Bill Knight column for Thurs., Fri., or Sat., Nov. 21, 22 or 23
The assassination of the 35th U.S. President, liberal Democrat John F. Kennedy, was a blow that afternoon, when Mrs. Riggs gamely tried to return to our struggles translating “Caesar's Gallic Wars” Now, it feels like it was a turning point, too.
As much as the attack on Pearl Harbor 22 years earlier, the Moon landing six years later, or the 9-11 terrorist tragedy this century, it’s recalled as a “before-and-after” instant.
On Broadway, “Camelot” closed that year. On TV, popular shows were wholesome, with situation comedies with Andy Griffith Dick Van Dyke leading the ratings. On the radio, soda-shop jukeboxes and tabletop phonograph players, 1963’s music was equally innocent: The top single was “I’m Leaving It Up to You” by Dale & Grace, and the Singing Nun’s “Dominique” would follow weeks later.
Lost amid the anguish and anxiety that Nov. 22 was other news: the death of Aldous Huxley, author of “Doors of Perception” and “Brave New World,” and the release in England of the second album by a new British group, the Beatles.
Looking back, Kennedy’s murder seemed to mark a point after which truth and trust were sacrificed.
Not long afterward, questions quickly arose about the number of JFK’s attackers and backers, and the Warren Commission’s report on the assassination. More doubts occurred during the Vietnam War, then the Watergate scandal, followed by the Iran-Contra affair during the Reagan administration, the Clinton presidency, the Wars in Iraq, the Bush Crash and Great Recession, etc.
Trust in government seemed to evaporate. But trust was weakened across the board, also, from churches to science.
Today, Congress’ approval ratings are in the single digits. A recent Pew Research Center poll found that 74 percent of registered voters would like to see most members of Congress replaced. More interesting, the number of people who don’t want their own representative re-elected is the highest in decades: 38 percent.
“The only political party lower in esteem than the Democrats is the Republicans,” says Mark Gruenberg of Press Associates, Inc. “Only 24 percent of the nation trusts them.”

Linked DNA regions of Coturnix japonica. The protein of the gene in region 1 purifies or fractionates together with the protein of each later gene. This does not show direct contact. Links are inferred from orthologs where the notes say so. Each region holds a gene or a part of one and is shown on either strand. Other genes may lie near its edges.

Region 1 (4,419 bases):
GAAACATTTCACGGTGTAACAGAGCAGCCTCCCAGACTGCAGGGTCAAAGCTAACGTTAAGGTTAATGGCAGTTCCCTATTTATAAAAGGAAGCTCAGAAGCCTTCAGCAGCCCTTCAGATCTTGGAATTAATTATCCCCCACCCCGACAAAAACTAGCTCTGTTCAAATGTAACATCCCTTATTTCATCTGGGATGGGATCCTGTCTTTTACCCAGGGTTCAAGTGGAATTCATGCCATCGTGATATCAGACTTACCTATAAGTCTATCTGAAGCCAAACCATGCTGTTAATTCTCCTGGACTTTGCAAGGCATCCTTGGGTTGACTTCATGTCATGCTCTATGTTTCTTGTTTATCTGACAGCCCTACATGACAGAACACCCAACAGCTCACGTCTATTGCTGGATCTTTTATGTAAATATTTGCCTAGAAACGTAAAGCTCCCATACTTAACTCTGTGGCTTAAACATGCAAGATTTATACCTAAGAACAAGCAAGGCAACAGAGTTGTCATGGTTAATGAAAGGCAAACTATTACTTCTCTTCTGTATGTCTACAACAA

Americans don’t trust and don’t much like Big Business – especially after the 2008 economic meltdown that seemed to spare the bailed-out elites and lead to new records on Wall Street while Main Street copes with ongoing financial woes.
Labor unions aren’t as popular as they used to be, either, mostly due to Right-wing propaganda. Still, the skepticism, resentment or outright hostility to workers who organize is one way everyday people sometimes act against their own interests, one symptom of a festering division in the United States.
Much of the country mistrusts the public schools, which are supposed to be one of the institutions that give us a common background but is attacked as a failed social experiment that could be improved if only profit-oriented interests took over.
The mainstream news media also are blasted, sometimes for good reason, for deferring to the convenient, the powerful or the sensational, and sometimes for goofy reasons, by critics who consume media from “silos” that tell them what they want to hear instead of reality, however uncomfortable.
Is there an escape from such nagging uncertainty? One thought, from corner markets to corner offices, from the Oval Office to the principal’s office, is honesty.
Government: Tell the truth – the whole truth, not selective, self-serving “truthiness” – about our fiscal plight and all the other problems, from poverty to income inequality to workers’ rights to the environment. And politicians: Tell the truth about who your financial supporters are – and how you serve your constituents, not just your financiers.
Business: Admit the pursuit of short-term profits at the expense of long-term good and everything else hurts people, and re-prioritize.
Unions: Open up the labor movement to all workers, and ensure union decision-making is open, too.
Education: Put the public back in public education, from strengthening support for schools to stepping up involvement by parents and taxpayers.
Media: Admit that some news doesn’t move because of political pressure or concern for lost revenue. Then print it, post it, broadcast it, “without fear or favor.”
Everyday people: Keep open minds to competing ideas, not just the echo chamber bouncing from like-minded radio to the Internet. Be empathetic.
Of course, acknowledging and addressing the lack of trust coming from a lack of truth is just a start. But it could be a meaningful memorial to a man stolen from us too soon, and a time taken away.
[PICTURED: Graphic from Upworthy.com]